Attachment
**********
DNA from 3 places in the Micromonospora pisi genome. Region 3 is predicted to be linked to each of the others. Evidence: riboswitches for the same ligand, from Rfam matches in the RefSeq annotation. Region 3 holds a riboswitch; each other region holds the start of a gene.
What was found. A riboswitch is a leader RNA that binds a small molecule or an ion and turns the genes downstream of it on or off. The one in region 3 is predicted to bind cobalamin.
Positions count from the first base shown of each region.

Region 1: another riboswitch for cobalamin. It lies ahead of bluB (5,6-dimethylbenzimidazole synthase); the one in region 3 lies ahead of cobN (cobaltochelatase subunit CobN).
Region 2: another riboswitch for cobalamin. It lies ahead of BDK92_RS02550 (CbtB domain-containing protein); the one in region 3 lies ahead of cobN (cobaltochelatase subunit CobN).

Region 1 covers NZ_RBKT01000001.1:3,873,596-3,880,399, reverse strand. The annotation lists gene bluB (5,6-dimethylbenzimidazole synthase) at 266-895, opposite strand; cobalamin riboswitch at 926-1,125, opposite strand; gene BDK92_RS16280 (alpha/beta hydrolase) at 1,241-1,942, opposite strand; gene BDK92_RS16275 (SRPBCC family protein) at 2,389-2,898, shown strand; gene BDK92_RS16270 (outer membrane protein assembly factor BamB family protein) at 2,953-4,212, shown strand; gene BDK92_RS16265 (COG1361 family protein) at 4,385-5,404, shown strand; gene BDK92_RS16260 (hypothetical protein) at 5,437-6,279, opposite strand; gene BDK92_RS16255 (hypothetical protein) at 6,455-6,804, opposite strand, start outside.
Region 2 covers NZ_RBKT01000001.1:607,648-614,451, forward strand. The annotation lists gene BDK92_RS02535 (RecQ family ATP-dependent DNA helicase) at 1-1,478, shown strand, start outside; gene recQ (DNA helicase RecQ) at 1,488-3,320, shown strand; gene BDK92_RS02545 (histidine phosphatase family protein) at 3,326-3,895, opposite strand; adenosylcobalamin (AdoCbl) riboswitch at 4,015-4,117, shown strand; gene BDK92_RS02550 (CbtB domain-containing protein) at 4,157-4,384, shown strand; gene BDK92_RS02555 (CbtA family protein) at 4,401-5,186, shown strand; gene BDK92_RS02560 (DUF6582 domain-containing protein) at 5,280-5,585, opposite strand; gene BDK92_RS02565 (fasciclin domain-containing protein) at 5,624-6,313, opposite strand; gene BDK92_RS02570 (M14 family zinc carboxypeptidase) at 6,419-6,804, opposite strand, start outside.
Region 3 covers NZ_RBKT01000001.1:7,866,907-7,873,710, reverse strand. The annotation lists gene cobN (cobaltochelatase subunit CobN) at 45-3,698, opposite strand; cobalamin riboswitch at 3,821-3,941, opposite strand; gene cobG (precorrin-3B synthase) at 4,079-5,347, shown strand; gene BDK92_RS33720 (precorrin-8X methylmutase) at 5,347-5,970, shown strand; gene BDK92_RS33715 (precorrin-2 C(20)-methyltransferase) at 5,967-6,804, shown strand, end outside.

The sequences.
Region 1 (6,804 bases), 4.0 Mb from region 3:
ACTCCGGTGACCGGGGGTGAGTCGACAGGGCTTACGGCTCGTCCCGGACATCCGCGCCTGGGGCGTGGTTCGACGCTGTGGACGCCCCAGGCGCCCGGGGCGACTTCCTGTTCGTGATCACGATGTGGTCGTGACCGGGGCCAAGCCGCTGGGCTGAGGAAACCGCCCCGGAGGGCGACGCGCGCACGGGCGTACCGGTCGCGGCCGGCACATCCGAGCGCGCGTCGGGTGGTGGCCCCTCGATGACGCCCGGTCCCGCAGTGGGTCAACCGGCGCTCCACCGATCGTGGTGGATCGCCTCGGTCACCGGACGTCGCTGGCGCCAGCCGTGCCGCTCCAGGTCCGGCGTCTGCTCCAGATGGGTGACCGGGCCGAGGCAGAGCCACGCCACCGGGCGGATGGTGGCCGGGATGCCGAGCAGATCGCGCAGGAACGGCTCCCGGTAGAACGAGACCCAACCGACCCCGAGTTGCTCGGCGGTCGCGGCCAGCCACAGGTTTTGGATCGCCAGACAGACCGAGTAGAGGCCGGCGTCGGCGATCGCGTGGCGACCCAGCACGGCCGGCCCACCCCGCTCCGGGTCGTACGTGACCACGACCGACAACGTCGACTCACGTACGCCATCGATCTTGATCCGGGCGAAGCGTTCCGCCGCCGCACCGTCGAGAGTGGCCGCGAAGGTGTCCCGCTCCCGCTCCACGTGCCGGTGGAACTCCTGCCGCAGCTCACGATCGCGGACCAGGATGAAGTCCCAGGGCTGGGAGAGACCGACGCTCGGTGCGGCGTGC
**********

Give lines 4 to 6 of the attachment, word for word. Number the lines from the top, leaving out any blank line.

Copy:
Region 1: another riboswitch for cobalamin. It lies ahead of bluB (5,6-dimethylbenzimidazole synthase); the one in region 3 lies ahead of cobN (cobaltochelatase subunit CobN).
Region 2: another riboswitch for cobalamin. It lies ahead of BDK92_RS02550 (CbtB domain-containing protein); the one in region 3 lies ahead of cobN (cobaltochelatase subunit CobN).

Region 1 covers NZ_RBKT01000001.1:3,873,596-3,880,399, reverse strand. The annotation lists gene bluB (5,6-dimethylbenzimidazole synthase) at 266-895, opposite strand; cobalamin riboswitch at 926-1,125, opposite strand; gene BDK92_RS16280 (alpha/beta hydrolase) at 1,241-1,942, opposite strand; gene BDK92_RS16275 (SRPBCC family protein) at 2,389-2,898, shown strand; gene BDK92_RS16270 (outer membrane protein assembly factor BamB family protein) at 2,953-4,212, shown strand; gene BDK92_RS16265 (COG1361 family protein) at 4,385-5,404, shown strand; gene BDK92_RS16260 (hypothetical protein) at 5,437-6,279, opposite strand; gene BDK92_RS16255 (hypothetical protein) at 6,455-6,804, opposite strand, start outside.